Author : Damien Reiss Clayton

University : University of Westminster

Status : MArch I, 2015

Advisor : Darren R. Deane

Title : Stereotomy

Where do the edges of rooms begin and end? At what point are finite chunks of architectural programme weakened by the infinite imperatives and possibilities of context? The creative interplay between a thing/room and its context is a paradoxical totality – resistant to scientific appropriation (a poetic delay of reason or function), but one that implicitly orientates perception, understanding and anticipations of the built environment, a latency we cannot do without.

Processional and ritual activity provide “anti-structures” (Tuner,1995) that allow for a temporary, [ inclusive ] reordering of the city. This alliance results in lateral programmatic shifts within the festive spatial field, turning once neutral spaces into places of observation. It is through this activity and involvement of ritualistic behaviours that elevates the [ symbolic and pragmatic ], making the inanimate animate.

The city is an ultimate expression of society. It is the synthetic product of our collectivity, our shared culture, economy, dreams, our conflicts and fears. It is a live recording, simultaneously mapping the territory of our democracy, continuously in state of being re-written. It is a recording that can organise us, arrange us, socialise us and separate us. It is a repository of history : a material artefact , a man-made object built over time and retaining the trace of time as memories. It is the unconcealment of memory, symbolism and stone that provoked the programme.

The proposed programme aims to unpack the lithic unconsciousness of the city to reveal the inanimate nature of stone [symbolism]. The programme is what Heidegger would describe as being an entity in a consecrated space oscillating between the world and earth: a mediation device.

The building is primarily a modern Lapidarium (stone museum) vested with an auction room and votive domus. The votive domus (a room within a room) acts as a site of pilgrimage for the London to Canterbury pilgrims. This architectural setting discloses all orders of space. It is the buildings intentions to actively promotes the festive topography acting as an [ urban corner stone].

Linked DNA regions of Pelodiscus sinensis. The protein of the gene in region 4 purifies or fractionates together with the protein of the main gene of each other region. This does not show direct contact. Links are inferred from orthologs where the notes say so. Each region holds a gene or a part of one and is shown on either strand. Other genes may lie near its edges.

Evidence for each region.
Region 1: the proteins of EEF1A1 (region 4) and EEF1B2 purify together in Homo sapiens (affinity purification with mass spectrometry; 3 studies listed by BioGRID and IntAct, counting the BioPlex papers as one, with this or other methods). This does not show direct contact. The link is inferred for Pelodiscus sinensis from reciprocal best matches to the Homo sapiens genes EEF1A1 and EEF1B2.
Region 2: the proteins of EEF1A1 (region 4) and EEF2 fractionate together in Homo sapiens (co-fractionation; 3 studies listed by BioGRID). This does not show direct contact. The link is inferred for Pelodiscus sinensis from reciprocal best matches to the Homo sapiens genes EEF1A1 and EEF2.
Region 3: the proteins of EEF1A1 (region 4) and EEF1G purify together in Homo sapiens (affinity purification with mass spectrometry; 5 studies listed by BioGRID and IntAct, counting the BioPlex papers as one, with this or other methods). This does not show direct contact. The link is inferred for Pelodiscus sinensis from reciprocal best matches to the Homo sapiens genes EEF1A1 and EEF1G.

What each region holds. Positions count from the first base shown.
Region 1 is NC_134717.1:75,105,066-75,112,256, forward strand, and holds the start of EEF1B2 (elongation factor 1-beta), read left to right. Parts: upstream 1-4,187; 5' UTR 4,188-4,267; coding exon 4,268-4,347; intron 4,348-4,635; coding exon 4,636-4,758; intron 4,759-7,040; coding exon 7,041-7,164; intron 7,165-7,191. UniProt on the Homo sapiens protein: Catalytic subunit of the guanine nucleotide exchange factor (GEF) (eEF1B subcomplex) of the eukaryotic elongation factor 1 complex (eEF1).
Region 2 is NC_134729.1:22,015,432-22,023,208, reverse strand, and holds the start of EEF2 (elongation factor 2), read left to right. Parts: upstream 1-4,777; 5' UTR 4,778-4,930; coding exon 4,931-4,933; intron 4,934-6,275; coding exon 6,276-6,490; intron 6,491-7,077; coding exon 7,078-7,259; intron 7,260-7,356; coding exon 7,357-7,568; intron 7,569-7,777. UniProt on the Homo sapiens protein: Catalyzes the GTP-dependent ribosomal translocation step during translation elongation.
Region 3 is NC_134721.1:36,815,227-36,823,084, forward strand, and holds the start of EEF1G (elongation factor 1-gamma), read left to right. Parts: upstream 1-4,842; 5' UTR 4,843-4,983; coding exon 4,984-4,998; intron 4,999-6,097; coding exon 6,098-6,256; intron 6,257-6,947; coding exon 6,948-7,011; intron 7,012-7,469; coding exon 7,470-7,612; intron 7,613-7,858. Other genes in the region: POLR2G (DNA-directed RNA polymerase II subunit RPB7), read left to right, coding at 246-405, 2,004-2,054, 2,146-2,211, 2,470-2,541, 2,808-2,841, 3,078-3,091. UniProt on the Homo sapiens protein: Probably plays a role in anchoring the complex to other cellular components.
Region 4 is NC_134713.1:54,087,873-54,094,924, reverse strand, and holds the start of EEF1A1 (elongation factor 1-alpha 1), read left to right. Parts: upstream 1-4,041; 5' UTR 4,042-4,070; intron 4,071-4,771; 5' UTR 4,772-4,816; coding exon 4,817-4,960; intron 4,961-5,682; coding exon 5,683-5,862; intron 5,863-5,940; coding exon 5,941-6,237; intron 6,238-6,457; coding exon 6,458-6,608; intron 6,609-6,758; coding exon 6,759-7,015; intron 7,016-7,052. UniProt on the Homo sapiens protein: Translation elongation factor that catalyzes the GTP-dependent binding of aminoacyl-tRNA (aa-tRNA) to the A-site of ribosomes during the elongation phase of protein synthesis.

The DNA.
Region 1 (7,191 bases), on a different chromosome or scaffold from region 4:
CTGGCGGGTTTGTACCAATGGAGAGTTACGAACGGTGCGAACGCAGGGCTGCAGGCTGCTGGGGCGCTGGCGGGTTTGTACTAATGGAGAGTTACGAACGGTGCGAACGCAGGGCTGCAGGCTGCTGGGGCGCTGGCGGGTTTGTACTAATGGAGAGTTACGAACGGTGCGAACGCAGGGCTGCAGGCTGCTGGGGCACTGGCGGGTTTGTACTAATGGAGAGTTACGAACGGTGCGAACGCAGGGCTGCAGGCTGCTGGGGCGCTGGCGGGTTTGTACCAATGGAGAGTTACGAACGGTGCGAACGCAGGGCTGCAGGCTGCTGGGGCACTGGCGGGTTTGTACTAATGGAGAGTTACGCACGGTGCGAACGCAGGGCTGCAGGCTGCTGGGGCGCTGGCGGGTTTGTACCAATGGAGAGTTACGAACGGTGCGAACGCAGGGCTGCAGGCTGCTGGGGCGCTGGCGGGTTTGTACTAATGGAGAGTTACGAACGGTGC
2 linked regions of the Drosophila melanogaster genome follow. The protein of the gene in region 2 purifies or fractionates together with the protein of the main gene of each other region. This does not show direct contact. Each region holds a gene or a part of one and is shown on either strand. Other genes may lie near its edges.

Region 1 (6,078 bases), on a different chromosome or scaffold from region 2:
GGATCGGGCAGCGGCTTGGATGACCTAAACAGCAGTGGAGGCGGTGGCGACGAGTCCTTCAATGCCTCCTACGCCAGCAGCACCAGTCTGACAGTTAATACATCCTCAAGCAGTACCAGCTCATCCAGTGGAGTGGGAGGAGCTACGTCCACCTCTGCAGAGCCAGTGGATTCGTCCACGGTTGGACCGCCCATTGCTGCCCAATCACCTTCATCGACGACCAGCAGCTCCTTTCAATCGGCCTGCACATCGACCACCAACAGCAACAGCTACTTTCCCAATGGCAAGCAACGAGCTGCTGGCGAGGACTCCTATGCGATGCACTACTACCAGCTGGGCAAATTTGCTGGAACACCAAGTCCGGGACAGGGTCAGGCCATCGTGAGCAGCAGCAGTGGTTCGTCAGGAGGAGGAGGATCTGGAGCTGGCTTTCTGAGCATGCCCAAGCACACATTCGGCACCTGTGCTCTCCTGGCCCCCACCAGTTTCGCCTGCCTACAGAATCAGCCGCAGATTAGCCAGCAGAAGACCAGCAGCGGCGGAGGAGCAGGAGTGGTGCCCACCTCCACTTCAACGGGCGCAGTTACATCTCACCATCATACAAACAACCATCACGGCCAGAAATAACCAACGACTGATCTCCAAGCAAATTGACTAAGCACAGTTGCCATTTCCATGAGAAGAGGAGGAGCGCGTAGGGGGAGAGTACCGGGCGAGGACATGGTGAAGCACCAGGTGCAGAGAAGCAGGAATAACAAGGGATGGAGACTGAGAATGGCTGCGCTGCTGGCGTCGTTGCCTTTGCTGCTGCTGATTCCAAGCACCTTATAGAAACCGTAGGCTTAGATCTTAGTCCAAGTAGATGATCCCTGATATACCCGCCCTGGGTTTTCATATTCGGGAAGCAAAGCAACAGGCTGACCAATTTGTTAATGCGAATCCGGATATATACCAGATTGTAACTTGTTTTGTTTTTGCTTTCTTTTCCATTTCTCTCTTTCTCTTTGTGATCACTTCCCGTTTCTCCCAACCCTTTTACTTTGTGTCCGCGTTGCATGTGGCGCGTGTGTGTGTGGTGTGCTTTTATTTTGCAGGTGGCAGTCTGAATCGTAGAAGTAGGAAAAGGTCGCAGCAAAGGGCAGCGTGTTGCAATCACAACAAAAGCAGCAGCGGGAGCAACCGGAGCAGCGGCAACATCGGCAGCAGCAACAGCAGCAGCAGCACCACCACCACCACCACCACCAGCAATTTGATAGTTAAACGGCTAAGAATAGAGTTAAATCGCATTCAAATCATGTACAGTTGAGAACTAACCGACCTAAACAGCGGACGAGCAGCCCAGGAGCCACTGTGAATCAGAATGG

The Semperian inspired theatricality of the building discloses the fragment for the viewer, dishonest concealment, evoking emotion and swallowing. The theatricality allows the building to frame individual moments of lithic awareness (festive moments) whilst acting as a backdrop for others. The building is a site of pilgrimage yearly, a site of human ritual cleansing monthly, and a site of individual festivity daily.

The lapidarium is designed to allow for a temporary alignment of sunlight and object. It is this alignment that elevates the viewer and fragment to a symbolically higher and more conscious state, similar to that of processional activity. The fragments and rooms alike are poetically arranged to evoke emotion and awareness. The design depends on landscape, [ hidden geometry and perceptual space ] to provide limits and dimensions to the architecture. It lends significance to the scenery by restricting it and giving it proportion. Views are blocked by walls which are only pierced a certain strategic points and there permit an unhindered view.

Interview

S//A : What’s the most important aspect of this project that we should be aware of?
Damien Reiss Clayton_ The embodied experience of the visitor is the device that mediates the virtual acknowledgement of the statues’ spatial relationships. The gaze of the visitor and the gaze of the statues become part of a single spatial configuration of shifting reciprocity. The striking difference between the veil and the inner topography stimulates an awareness between the earth and the world. It allows one to be consciously aware of the programme they are in: a consecrated world unpacking the inanimate nature of stone.

S//A : What other fields outside of architecture interest you?
DRC_ Classical art painting.

S//A : Most important thing you learned in architecture school?
Someone once told me that ‘people endeavor to complicate architecture, today, making every move imaginable, providing a jungle of architectural justification. It is the simplicity of architecture that provides the ultimate.” The purest architecture can be achieved in the fewest moves possible.

S//A : Describe your dream project
DRC_ Church or museum of significance.